You're not the Samaritan, you're the dying man

The good Samaritan: a story drummed into our heads from primary school days, perhaps familiar even to the primary school children of this secular age. So maybe you've heard it all before. And with good reason: there's quite a lot you can do with it.

At its most basic, it makes a good moral tale. If you're around my age, maybe you remember at school singing the song "would you walk by on the other side?" The idea being, of course, if you see someone in need over the road, as it were, maybe someone upset in the playground, or whatever, you shouldn't just walk by, you should cross over that road, you should do the right thing and go to help them. So, at this basic moral level, we all know that story and we all know that we're supposed to identify with the Samaritan, as a guide for how we should behave as good Christians.

And then If you go into it a little bit deeper, you can get a delightfully right-on message out of it about how nice foreigners are, a sort of paean to multiculturalism, the New Labour version of the parable, if you like. You shouldn't judge people by what they look like or where they come from, you should get over your prejudices, because even those nasty Samaritans can be nice too. And again, you've probably heard all that before.

So let's take it one little step deeper. Perhaps you've heard from the pulpit the significance of the priest and the Levite who passed by: the priest is on his way to Jerusalem to offer sacrifice at the Temple, so he can't touch the bloodied body because that would make him ritually unclean. Similarly the Levites, a representative of that old hereditary priestly family which Jesus supersedes by offering a priesthood to be shared by all who come to Him. And here comes another moral for us to take home: we can beat ourselves up about being too concerned with our Churchly rituals, (whether that means ringing the bells at the right moments in the Eucharistic prayer, or being obsessed with the spoons being put back in the right place after coffee) when really, we should be looking out for our neighbours, whoever they are, and trying to serve them like Jesus did. Alternatively, we can congratulate ourselves on how little we pay attention to such rituals (certain kinds of Protestant love to congratulate themselves about that) and how wonderfully unlike the priests and the Levites (or the Catholics?) we are. Although, this interpretation does rather conflict with Moral 2, where we're supposed to be nice to people who aren't, you know, like us.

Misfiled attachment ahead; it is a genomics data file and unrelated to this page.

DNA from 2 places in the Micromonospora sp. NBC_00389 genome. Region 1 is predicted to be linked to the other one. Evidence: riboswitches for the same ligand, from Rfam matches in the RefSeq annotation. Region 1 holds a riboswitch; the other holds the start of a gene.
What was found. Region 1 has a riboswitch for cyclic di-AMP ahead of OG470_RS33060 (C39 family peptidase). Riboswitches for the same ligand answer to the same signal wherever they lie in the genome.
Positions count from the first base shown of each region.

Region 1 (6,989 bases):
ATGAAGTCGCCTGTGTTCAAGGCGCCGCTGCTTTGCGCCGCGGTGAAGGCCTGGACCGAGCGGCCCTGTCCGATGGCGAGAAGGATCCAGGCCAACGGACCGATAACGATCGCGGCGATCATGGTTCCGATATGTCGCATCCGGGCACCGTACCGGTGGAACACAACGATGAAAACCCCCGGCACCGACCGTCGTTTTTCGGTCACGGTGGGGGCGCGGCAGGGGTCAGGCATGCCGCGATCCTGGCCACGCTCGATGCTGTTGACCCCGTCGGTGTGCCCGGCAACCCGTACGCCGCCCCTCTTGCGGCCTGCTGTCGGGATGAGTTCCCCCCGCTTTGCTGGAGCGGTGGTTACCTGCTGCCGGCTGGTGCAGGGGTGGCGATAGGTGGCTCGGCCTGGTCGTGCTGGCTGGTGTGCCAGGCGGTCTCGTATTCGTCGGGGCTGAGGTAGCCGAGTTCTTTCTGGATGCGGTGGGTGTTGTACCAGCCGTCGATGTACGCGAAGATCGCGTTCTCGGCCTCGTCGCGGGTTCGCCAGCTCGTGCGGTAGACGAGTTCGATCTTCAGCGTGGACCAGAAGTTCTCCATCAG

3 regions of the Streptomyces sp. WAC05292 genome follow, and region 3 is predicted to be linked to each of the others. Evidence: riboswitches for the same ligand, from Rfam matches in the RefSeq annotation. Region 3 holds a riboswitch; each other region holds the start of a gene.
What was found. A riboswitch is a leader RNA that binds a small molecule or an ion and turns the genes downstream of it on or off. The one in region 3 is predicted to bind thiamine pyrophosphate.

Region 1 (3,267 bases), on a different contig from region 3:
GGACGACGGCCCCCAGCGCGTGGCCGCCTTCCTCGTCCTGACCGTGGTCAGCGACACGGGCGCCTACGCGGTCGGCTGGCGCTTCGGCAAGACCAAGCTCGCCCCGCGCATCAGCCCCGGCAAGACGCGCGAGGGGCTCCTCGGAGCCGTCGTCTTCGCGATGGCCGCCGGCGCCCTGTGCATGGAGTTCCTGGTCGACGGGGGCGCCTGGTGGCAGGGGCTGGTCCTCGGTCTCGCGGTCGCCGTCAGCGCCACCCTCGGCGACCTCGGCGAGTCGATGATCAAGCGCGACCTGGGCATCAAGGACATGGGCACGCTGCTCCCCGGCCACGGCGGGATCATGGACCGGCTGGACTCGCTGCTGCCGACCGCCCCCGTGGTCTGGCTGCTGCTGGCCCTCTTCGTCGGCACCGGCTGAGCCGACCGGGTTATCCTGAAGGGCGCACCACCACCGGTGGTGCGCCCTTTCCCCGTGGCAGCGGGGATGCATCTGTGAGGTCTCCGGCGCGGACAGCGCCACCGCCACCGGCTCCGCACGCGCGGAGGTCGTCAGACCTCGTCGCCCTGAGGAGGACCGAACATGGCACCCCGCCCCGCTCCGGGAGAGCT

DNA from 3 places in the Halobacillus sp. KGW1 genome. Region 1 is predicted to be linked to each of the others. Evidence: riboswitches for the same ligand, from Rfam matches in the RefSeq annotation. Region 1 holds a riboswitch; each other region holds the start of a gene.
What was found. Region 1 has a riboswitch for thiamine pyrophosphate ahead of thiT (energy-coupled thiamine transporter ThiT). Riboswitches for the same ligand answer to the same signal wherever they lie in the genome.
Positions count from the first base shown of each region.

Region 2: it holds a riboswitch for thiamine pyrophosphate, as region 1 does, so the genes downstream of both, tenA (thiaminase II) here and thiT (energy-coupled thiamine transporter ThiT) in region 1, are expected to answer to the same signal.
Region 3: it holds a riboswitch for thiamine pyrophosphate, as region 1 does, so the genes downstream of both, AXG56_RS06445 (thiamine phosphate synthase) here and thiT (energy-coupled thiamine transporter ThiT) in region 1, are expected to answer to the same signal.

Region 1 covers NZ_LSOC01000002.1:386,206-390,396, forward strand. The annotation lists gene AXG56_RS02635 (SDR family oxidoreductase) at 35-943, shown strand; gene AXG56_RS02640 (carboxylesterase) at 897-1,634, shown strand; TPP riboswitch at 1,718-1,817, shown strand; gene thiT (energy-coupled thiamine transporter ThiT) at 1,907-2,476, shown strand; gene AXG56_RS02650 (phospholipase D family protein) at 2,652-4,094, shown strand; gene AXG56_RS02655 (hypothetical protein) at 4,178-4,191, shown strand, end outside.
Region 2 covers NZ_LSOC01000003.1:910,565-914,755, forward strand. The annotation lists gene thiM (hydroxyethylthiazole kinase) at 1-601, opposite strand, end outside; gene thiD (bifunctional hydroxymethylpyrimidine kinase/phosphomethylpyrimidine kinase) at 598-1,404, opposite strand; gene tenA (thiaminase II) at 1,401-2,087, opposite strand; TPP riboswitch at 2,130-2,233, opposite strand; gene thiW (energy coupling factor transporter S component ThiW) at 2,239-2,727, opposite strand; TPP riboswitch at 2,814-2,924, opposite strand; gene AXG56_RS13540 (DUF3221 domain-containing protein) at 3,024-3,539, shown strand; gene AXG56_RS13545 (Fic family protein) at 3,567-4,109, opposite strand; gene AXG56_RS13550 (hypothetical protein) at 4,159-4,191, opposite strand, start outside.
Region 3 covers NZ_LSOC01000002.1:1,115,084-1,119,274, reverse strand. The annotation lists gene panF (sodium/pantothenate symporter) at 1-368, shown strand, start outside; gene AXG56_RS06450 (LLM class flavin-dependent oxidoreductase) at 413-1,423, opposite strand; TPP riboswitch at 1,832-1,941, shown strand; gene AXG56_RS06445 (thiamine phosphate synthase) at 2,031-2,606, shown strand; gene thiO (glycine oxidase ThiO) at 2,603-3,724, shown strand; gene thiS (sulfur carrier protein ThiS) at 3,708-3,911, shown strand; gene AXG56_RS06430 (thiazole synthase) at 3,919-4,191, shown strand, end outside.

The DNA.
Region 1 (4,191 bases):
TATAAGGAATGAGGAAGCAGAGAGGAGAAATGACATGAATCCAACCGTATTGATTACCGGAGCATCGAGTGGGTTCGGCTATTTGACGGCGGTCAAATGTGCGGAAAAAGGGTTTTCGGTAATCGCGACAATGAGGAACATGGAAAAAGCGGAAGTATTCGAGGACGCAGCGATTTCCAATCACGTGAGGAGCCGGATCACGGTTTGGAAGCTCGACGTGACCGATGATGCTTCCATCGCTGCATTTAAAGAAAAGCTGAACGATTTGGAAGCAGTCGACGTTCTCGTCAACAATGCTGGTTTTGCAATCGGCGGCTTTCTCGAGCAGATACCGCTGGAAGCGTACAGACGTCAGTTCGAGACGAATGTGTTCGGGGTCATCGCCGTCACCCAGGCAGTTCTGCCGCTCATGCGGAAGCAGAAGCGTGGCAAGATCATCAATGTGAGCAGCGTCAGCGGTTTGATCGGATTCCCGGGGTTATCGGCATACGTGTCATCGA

Well, so be it. There are lessons to be learned from identifying with the priest, or the Levite, or trying to be like the Samaritan. But maybe this is missing a more important point. You see:

We are not the priests. We're not the Levites. We're not even the Samaritans.

We are the man dying at the side of the road.